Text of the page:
What does this all mean? Maybe something, maybe nothing. Pundits figured that the Rays could struggle with the amount of talent they lost in the offseason, but nobody saw an 0-6 start for Boston. Not after they shelled out big money for Crawford and traded for slugger Adrian Gonzalez. But the reality is that they’ve done nothing right so far.

Of course, we haven’t even reached the middle of April yet. If Boston sweeps two three-game series, they’ll be back to .500 (I took math in college) and this 0-6 start will fade a bit from memory. Besides, you can’t look too deep into what a team does in April – nevertheless the first week in April. Does anyone think the Pirates will continue to play well? No, they’ll eventually fall off. They’re playing well now because everyone expects them to finish dead last in the NL Central and therefore, the pressure is off.

That said, teams like the Red Sox that are expected to make a World Series run have a tendency to press when things aren’t going their way. Boston shouldn’t worry too much about being 0-6 but they obviously can’t wait too long to start winning either.

Wrigley Field empty to start the season – are the fans boycotting?

T-shirt’s are sold outside of Wrigley Field before the Chicago Cubs Pittsburgh Pirates Opening Day game in Chicago on April 1, 2011. The Pirates won 6-3. UPI/Brian Kersey

It was rather surprising to see a half-empty stadium when I turned on the Cubs-Diamondbacks game today (a 6-4 Arizona victory).

If these two teams were playing in Arizona and the D’Backs were 20 games out of first place, then this obviously wouldn’t have caught my eye. But Wrigley Field? That place has been jam-packed for decades, regardless of how miserable the Cubs have been. Going to a Cubs game might as well be like going to the movies for many Chicagoans – it’s viewed as pure entertainment.

As it turns out, the announced attendance for Monday’s Cubs-D’Backs game was 26,292, the lowest attendance the ballpark has experienced since 2002. Granted, the weather has been cool in Chicago and with other sporting events to watch (the NCAA finals, the Bulls, the Blackhawks, the White Sox, etc.), it’s not a stretch to think that fans are waiting until May or June to show up to watch their “Cubbies.” (That nickname, by the way, makes me want to punch myself in the kidney.)

But Rick Morrissey of the Chicago Sun-Times hopes that the empty seats are a sign that Cub fans have finally had enough.

Not showing up to the ballpark is the only power fans have. I’m not sure if they fully understand how much influence they have. When they come to the ballpark in droves year after year, they have no say in whether ticket prices increase or whether the player payroll declines. Their collective voice is heard only as a whisper when the conversation turns to publicly funded stadium renovations.

When fans don’t show up, owners get very, very nervous. Cubs fans rarely flex that muscle. But now? Is that a bulging biceps I see?

Imagine if this were a win-or-else ultimatum from the fan base. Think the Cubs might feel some urgency?

Eh, maybe. The only question I have is: Why now? Why after decades of losing would Cub fans pick this year to finally put their foot down? The Reds have started off strong, but the injuries in St. Louis and the slow start in Milwaukee gives Chicago fans a sliver of hope that their Cubs might be able to do something in the NL Central. I think most true fans are realistic about the Cubs’ chances but even the biggest doubters will still attend the games.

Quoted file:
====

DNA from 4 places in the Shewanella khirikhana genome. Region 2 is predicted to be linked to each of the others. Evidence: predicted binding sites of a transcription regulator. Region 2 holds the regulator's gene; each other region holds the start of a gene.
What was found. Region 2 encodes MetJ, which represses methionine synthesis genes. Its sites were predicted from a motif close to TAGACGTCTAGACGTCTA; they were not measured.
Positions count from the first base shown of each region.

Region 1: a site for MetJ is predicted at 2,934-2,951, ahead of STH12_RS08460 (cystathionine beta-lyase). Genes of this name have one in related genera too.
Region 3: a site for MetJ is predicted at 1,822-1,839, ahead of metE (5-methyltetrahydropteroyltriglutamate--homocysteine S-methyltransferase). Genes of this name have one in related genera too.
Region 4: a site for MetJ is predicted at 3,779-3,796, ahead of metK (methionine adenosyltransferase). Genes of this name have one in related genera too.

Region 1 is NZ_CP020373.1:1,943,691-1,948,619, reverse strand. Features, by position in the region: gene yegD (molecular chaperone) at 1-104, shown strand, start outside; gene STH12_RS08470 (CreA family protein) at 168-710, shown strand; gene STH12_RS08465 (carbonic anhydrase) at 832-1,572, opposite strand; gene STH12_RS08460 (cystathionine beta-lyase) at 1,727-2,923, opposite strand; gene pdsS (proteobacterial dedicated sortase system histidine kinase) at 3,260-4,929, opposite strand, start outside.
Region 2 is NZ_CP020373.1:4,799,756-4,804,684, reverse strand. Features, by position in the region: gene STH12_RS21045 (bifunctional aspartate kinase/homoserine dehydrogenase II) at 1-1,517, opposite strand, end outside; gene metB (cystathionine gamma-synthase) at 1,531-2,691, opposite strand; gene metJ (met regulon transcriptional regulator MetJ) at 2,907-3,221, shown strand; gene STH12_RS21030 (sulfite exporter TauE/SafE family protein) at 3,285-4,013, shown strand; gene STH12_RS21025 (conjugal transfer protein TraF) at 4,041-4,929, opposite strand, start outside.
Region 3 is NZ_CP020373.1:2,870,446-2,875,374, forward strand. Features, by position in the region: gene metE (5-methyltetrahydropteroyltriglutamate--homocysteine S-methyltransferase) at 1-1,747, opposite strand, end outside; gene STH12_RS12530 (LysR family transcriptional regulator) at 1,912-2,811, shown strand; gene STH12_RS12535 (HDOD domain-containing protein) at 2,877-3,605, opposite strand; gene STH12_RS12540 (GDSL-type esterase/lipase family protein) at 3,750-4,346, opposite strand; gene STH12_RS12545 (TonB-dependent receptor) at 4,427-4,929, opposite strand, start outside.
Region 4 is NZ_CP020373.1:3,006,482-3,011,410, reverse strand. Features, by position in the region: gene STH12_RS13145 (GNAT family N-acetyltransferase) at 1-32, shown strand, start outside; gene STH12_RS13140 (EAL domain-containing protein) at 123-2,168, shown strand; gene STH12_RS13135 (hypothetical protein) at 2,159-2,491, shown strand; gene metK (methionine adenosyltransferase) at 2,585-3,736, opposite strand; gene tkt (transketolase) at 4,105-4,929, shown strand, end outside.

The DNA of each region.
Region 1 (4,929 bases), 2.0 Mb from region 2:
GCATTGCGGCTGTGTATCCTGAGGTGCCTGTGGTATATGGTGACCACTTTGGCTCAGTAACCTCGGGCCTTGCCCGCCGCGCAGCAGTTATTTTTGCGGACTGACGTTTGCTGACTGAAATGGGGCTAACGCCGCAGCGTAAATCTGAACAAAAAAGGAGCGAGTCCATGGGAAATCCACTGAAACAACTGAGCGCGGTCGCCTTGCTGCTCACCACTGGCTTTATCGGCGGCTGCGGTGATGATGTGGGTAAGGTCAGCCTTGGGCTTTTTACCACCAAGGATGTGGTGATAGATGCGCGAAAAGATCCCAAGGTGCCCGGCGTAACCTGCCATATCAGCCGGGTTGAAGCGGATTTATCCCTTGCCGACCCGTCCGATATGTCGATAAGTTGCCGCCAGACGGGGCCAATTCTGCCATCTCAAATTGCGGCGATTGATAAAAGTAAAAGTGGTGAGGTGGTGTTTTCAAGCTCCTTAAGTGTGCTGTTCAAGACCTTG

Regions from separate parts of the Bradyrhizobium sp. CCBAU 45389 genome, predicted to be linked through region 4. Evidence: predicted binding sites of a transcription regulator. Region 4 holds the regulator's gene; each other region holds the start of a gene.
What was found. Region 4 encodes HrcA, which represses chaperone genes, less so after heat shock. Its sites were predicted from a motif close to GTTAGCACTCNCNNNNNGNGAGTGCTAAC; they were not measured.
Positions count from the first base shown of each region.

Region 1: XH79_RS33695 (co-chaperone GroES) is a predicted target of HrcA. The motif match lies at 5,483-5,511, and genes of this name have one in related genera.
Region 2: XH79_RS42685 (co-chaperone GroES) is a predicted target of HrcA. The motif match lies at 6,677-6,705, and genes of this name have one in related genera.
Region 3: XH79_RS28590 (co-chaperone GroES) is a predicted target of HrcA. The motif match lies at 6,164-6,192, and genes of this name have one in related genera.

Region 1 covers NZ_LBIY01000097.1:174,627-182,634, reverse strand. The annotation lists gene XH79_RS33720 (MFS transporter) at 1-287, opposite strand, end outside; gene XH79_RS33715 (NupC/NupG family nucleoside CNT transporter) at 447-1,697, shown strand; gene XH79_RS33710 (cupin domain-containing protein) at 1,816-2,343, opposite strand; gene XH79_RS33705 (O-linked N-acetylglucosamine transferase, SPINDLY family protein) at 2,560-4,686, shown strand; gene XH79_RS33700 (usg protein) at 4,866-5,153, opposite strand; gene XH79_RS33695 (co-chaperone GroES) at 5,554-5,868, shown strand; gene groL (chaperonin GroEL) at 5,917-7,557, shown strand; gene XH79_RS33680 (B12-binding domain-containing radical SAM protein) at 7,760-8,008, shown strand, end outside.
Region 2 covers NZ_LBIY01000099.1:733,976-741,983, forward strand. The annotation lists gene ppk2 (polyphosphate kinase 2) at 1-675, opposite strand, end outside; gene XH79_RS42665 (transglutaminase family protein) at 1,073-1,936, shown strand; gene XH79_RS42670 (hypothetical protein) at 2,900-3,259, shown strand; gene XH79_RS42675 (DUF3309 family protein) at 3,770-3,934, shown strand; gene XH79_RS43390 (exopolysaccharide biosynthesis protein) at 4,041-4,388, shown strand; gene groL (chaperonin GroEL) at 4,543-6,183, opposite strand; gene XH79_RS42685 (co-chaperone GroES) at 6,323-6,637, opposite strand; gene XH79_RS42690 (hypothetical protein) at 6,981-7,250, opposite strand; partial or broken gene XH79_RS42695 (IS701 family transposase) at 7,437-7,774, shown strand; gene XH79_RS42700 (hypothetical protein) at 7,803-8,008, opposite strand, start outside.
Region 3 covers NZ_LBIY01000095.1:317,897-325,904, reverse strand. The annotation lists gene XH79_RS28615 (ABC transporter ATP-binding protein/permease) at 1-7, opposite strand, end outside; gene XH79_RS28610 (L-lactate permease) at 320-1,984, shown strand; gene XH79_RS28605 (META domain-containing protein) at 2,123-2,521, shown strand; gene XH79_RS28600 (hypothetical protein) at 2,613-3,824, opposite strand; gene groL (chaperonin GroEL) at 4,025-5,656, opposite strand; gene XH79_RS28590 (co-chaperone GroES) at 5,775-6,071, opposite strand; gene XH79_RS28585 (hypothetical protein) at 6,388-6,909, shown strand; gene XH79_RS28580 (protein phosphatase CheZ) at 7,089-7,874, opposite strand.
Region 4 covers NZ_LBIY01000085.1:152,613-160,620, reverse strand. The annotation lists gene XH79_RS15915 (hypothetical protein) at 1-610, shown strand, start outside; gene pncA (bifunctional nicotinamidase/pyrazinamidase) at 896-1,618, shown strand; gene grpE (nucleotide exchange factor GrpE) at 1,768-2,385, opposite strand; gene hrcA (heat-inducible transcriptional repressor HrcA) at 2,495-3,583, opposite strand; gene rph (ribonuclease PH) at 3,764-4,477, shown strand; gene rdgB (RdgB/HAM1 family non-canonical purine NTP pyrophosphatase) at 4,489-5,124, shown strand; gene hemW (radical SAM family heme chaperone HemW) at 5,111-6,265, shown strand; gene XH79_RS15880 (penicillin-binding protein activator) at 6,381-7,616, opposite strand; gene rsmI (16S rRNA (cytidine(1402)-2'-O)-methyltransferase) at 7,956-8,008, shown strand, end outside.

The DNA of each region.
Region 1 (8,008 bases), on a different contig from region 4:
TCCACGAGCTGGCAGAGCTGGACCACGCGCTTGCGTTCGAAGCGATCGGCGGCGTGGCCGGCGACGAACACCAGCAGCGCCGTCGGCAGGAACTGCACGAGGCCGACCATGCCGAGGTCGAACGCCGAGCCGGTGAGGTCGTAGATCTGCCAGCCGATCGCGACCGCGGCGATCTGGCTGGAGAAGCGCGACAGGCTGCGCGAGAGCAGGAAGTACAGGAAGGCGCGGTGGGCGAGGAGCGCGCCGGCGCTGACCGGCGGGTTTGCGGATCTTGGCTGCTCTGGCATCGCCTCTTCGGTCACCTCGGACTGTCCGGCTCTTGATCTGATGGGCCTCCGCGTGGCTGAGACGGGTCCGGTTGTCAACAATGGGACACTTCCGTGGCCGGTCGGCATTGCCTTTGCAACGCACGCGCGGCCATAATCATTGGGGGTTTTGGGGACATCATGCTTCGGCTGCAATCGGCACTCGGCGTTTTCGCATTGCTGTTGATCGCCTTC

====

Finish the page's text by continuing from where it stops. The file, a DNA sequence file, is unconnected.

It’s early. Once the weather warms up, Wrigley will be jam-packed again. Besides, even if the fans were boycotting the organization, what is the front office going to do? Thanks to all the bad contracts that they’ve acquired over the years (Alfonso Soriano, Kosuke Fukudome, Carlos Silva, etc.), they couldn’t change the situation even if they wanted to. This team is stuck right now whether the fans like it or not.

Is John Smoltz done?

John Smoltz has been one of the finest pitchers in his era, but has he reached the end of his career?

Thursday night, Smoltz was rocked for nine hits and eight earned runs in just 3.1 innings of work as the Yankees crushed the Sox 13-6 in New York. Smoltz got through the first three innings without giving up a run, but once the Yankees started turning over their lineup, they began to tee off on him.

This was his fourth start in a row where he’s given up at least five earned runs. Over that span, he’s not only been incredibly hittable, but he also has been missing with his fastball and last night he struggled with his control. When he’s missing with his pitches, he’s leaving the ball in the zone and he’s getting crushed. One of the main reasons he’s still pitching at 42 is because he’s always had impeccable control. But if he doesn’t have that part of his game, he might as well be throwing beach balls at hitters.

Smoltz was a nice signing for the Sox in the offseason and maybe he still needs time to work himself back into game shape after having shoulder surgery earlier this year. But Boston can’t continue to lose every fifth day waiting for him to work out the kinks.

Maybe it’s time for Terry Francona to move Smoltz to the bullpen.